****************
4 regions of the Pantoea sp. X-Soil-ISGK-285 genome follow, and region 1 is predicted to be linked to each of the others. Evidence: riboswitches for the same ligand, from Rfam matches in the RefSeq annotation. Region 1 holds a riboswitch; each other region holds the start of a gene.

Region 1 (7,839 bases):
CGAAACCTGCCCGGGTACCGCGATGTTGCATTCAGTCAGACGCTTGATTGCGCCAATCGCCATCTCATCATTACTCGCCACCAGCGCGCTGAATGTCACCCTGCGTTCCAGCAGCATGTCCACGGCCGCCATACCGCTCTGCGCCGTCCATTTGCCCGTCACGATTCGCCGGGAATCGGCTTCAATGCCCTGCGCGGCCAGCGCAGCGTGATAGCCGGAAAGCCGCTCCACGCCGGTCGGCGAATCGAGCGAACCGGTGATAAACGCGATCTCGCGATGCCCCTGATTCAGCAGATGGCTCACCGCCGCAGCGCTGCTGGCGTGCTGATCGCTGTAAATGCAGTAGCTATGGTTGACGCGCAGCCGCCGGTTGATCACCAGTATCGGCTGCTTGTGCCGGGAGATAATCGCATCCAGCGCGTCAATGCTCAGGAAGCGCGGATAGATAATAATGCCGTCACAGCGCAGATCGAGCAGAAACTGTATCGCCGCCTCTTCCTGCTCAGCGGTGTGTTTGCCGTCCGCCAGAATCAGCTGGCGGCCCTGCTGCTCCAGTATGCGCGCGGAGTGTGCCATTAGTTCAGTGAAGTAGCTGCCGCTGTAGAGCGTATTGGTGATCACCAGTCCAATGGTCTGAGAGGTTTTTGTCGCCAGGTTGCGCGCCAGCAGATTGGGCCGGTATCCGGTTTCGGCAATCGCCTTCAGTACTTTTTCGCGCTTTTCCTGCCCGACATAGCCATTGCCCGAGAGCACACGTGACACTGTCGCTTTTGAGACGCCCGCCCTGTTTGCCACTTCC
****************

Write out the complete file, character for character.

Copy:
4 regions of the Pantoea sp. X-Soil-ISGK-285 genome follow, and region 1 is predicted to be linked to each of the others. Evidence: riboswitches for the same ligand, from Rfam matches in the RefSeq annotation. Region 1 holds a riboswitch; each other region holds the start of a gene.

Region 1 (7,839 bases):
CGAAACCTGCCCGGGTACCGCGATGTTGCATTCAGTCAGACGCTTGATTGCGCCAATCGCCATCTCATCATTACTCGCCACCAGCGCGCTGAATGTCACCCTGCGTTCCAGCAGCATGTCCACGGCCGCCATACCGCTCTGCGCCGTCCATTTGCCCGTCACGATTCGCCGGGAATCGGCTTCAATGCCCTGCGCGGCCAGCGCAGCGTGATAGCCGGAAAGCCGCTCCACGCCGGTCGGCGAATCGAGCGAACCGGTGATAAACGCGATCTCGCGATGCCCCTGATTCAGCAGATGGCTCACCGCCGCAGCGCTGCTGGCGTGCTGATCGCTGTAAATGCAGTAGCTATGGTTGACGCGCAGCCGCCGGTTGATCACCAGTATCGGCTGCTTGTGCCGGGAGATAATCGCATCCAGCGCGTCAATGCTCAGGAAGCGCGGATAGATAATAATGCCGTCACAGCGCAGATCGAGCAGAAACTGTATCGCCGCCTCTTCCTGCTCAGCGGTGTGTTTGCCGTCCGCCAGAATCAGCTGGCGGCCCTGCTGCTCCAGTATGCGCGCGGAGTGTGCCATTAGTTCAGTGAAGTAGCTGCCGCTGTAGAGCGTATTGGTGATCACCAGTCCAATGGTCTGAGAGGTTTTTGTCGCCAGGTTGCGCGCCAGCAGATTGGGCCGGTATCCGGTTTCGGCAATCGCCTTCAGTACTTTTTCGCGCTTTTCCTGCCCGACATAGCCATTGCCCGAGAGCACACGTGACACTGTCGCTTTTGAGACGCCCGCCCTGTTTGCCACTTCC